- Over-simplify process characteristics.

Many references (Montgomery, Wheeler, Kotz & Lovelace) document the “**misuses**”, “**fantasy…and outright delusions**”, and “**statistical terrorism**” of Cpk and Process Capability Indicators.

I find it very difficult to justify any Cpk, especially with small sample sizes. My experience suggests that one needs larger sample sizes than one can realistically get from DOE's...considerably greater than 200...sometimes much larger than 5000, depending on the calculation method.

All that said, looking at your data is better than not looking. Cpk is better than nothing, as long as you're pragmatic about it and use that power for good and not evil. You may wish to try Cpk confidence intervals (I and others like the Nagata & Nagahata 1999), and use the LCI as an arbiter of manufacturability.

Good luck!

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Nov 9, 2017 2:05 PM
(2434 views)

The relationship between process capability and ppm defective is, I think, easier to explain by using Cp. In particular, for Cp=1 the (two-sided) spec limits hae a width of 6 sigma. For a normal distribution 99.73% of the data is contained within the 6 sigma width. With some simple JSL you can do the calculation yourself:

Therefore 0.27% is outside of spec; equivalent to 2,700 ppm.

You can do similar calculations for Cpk values.

These calculations are based on probabilities from a Normal distribution. Whilst the calculations can be generalised to other distribution types the figures you find online will almost certainly be based on a Normal distribution.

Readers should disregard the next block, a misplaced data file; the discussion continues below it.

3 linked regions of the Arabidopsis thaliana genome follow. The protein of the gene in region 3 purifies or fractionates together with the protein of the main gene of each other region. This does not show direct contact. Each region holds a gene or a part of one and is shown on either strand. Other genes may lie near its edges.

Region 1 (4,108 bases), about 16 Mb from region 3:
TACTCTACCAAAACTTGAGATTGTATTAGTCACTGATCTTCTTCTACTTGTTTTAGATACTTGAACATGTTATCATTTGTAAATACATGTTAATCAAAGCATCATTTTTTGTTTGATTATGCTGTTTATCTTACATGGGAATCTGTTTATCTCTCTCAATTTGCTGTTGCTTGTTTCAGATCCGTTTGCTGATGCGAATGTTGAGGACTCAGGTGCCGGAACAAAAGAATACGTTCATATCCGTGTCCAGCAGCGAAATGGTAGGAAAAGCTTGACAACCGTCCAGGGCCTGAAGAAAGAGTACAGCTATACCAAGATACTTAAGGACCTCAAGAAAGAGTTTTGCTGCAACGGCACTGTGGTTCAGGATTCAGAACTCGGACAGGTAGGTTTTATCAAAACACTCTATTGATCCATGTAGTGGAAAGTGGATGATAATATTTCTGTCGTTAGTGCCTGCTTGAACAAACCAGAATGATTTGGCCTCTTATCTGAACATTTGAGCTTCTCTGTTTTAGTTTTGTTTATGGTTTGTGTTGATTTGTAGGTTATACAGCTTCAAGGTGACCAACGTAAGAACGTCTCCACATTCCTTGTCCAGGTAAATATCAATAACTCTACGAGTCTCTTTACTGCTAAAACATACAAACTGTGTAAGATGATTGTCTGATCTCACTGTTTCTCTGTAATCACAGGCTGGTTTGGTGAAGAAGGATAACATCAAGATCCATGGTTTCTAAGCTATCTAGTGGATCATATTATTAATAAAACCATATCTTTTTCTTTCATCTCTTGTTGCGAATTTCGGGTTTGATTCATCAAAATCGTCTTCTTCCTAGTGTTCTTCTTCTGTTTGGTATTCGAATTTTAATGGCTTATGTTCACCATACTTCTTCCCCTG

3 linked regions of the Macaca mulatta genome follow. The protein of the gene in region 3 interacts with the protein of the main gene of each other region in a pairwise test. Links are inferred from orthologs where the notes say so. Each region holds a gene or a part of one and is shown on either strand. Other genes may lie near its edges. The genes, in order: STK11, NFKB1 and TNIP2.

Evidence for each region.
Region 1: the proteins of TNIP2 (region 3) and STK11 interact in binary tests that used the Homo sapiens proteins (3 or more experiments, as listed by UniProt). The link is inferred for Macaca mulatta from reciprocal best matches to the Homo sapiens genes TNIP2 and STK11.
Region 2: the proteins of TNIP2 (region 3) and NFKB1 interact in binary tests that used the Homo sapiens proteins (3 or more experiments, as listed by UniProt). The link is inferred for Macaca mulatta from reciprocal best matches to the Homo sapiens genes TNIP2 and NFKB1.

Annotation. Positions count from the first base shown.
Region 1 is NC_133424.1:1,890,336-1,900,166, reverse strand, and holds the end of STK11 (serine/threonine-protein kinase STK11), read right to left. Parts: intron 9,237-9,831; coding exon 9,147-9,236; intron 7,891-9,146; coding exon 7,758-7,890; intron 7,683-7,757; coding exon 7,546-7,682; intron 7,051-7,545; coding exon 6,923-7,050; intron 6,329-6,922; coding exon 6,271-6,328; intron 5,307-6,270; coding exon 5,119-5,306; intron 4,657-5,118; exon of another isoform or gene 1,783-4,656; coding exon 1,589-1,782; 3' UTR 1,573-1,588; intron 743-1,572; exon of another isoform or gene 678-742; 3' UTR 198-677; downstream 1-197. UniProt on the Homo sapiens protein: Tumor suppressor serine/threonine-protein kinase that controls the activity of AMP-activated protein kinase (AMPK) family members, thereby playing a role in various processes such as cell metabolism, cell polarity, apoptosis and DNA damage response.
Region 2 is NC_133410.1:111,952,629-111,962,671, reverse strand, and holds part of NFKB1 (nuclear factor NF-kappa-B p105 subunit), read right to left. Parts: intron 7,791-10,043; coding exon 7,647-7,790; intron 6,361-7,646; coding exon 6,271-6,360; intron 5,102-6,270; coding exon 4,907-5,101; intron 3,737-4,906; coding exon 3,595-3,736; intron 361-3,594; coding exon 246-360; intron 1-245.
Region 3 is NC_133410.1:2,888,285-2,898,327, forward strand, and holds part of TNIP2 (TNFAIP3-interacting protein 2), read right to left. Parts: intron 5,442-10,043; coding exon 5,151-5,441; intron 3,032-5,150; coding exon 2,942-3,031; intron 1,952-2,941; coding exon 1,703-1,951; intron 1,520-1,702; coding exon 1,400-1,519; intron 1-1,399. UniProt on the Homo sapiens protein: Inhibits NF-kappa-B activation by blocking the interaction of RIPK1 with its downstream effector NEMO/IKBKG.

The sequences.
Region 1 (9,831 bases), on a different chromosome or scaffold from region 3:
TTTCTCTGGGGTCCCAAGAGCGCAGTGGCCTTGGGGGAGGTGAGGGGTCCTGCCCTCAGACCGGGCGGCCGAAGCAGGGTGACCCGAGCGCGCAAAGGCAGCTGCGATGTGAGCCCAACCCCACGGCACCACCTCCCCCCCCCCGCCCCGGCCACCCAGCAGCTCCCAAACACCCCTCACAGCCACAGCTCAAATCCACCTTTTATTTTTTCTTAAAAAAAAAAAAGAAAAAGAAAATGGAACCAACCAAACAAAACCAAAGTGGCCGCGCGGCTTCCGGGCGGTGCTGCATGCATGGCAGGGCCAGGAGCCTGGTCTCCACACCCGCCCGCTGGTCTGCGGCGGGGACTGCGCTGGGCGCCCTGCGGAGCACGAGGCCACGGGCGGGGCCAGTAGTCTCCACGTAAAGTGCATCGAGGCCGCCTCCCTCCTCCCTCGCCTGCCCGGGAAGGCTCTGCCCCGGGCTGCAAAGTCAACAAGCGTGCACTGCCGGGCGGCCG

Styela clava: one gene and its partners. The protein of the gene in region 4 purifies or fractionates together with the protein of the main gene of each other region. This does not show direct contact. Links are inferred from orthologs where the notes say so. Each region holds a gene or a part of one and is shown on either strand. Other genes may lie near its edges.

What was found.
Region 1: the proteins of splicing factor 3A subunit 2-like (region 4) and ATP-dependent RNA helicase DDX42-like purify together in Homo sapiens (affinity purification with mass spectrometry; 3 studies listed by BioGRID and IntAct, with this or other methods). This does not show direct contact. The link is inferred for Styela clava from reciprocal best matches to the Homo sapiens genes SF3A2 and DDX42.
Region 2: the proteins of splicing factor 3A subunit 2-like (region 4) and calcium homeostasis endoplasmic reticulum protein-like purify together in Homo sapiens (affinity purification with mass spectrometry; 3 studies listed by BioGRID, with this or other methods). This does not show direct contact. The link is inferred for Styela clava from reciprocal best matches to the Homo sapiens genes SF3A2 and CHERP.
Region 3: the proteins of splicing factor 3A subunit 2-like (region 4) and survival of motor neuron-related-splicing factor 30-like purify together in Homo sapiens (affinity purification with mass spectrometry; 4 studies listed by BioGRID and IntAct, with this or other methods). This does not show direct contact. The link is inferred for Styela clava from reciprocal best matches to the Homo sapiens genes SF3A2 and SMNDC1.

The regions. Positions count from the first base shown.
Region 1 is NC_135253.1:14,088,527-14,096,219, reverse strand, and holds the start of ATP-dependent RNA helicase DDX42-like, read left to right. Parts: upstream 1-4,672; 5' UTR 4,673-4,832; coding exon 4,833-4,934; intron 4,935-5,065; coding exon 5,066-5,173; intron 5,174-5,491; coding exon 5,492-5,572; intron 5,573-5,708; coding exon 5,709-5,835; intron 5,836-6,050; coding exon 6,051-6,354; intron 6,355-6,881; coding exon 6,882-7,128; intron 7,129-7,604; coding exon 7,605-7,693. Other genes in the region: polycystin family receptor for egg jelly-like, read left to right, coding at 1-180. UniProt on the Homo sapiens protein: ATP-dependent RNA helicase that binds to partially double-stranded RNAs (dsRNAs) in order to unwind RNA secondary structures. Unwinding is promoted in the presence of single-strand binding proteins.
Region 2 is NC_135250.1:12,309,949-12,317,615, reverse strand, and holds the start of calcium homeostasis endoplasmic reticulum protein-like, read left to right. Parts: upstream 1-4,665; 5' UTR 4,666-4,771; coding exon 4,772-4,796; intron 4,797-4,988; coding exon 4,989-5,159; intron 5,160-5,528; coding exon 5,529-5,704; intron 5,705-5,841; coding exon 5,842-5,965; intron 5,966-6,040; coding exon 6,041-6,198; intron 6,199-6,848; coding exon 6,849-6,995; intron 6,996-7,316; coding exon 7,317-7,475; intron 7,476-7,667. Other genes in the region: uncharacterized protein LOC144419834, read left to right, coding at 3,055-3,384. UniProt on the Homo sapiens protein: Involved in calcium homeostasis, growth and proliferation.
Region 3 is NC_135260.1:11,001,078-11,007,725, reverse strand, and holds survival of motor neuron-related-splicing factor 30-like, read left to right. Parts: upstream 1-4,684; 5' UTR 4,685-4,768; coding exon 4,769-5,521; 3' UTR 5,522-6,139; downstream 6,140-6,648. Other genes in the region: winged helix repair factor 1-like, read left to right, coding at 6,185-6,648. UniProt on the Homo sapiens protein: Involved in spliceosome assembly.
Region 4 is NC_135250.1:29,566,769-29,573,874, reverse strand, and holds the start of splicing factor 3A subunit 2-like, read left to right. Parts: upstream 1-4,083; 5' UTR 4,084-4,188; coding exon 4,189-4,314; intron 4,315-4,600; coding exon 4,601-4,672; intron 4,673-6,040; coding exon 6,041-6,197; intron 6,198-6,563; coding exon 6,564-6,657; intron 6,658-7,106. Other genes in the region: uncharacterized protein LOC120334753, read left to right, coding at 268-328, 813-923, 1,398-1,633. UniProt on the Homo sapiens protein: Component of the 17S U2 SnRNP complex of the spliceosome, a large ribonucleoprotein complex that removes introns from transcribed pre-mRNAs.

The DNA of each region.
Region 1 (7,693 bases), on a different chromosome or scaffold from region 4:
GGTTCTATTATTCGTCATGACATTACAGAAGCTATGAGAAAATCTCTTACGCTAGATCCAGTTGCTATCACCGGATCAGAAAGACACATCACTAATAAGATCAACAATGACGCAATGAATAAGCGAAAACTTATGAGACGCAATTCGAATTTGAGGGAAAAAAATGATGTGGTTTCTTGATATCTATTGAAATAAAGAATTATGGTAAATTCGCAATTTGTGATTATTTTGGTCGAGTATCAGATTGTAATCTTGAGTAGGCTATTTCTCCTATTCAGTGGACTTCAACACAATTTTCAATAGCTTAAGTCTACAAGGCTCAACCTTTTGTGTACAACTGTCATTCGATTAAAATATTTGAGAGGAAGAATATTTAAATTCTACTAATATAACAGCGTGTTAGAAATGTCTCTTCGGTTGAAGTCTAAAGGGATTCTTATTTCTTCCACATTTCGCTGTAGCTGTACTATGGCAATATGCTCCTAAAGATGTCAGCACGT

-Dave

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Nov 9, 2017 2:30 PM
(2430 views)

Hi, Matt2!

And David alludes to an important point: If one cares about their process being on target (and one should!), one should specify both Cpk and Cp.

If a process is perfectly centered, Cp = Cpk. Motorola used to define Six Sigma as a Cp > 2.0 and a Cpk > 1.5, for instance.

A process can operate with a high Cpk and be operating very, very far from target. Both these simulated processes have a Cpk of 1.5:

Of course, Cp isn't easily defined for a one-sided spec limit like your example.

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Nov 13, 2017 1:50 PM
(2378 views)

Thanks for everyone's replies. Very good information. I'd like to build on it with some follow-up questions.

I will keep Cp in mind for later studies with 2-sided specs.

I found that the product's lot release spec lists an AQL and a minimum Ppk. In the abscence of a caculated Cp, would it be justifiable to target a defect rate for a qualification study of say AQL/2 or the Ppk+0.5?

Kevin, I found only a publication from Nagata and Nagahata from 1994. If there is one for 1999, can you provide it?

I'm still not sure why the Cpk and ppm values don't correlate exactly to one another. Are they not derived by the same path in JMP?

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Nov 13, 2017 2:39 PM
(2371 views)

Hi, Matt2!

Kotz and Lovelace reference Nagata and Nagahata 1994, so that's the right one.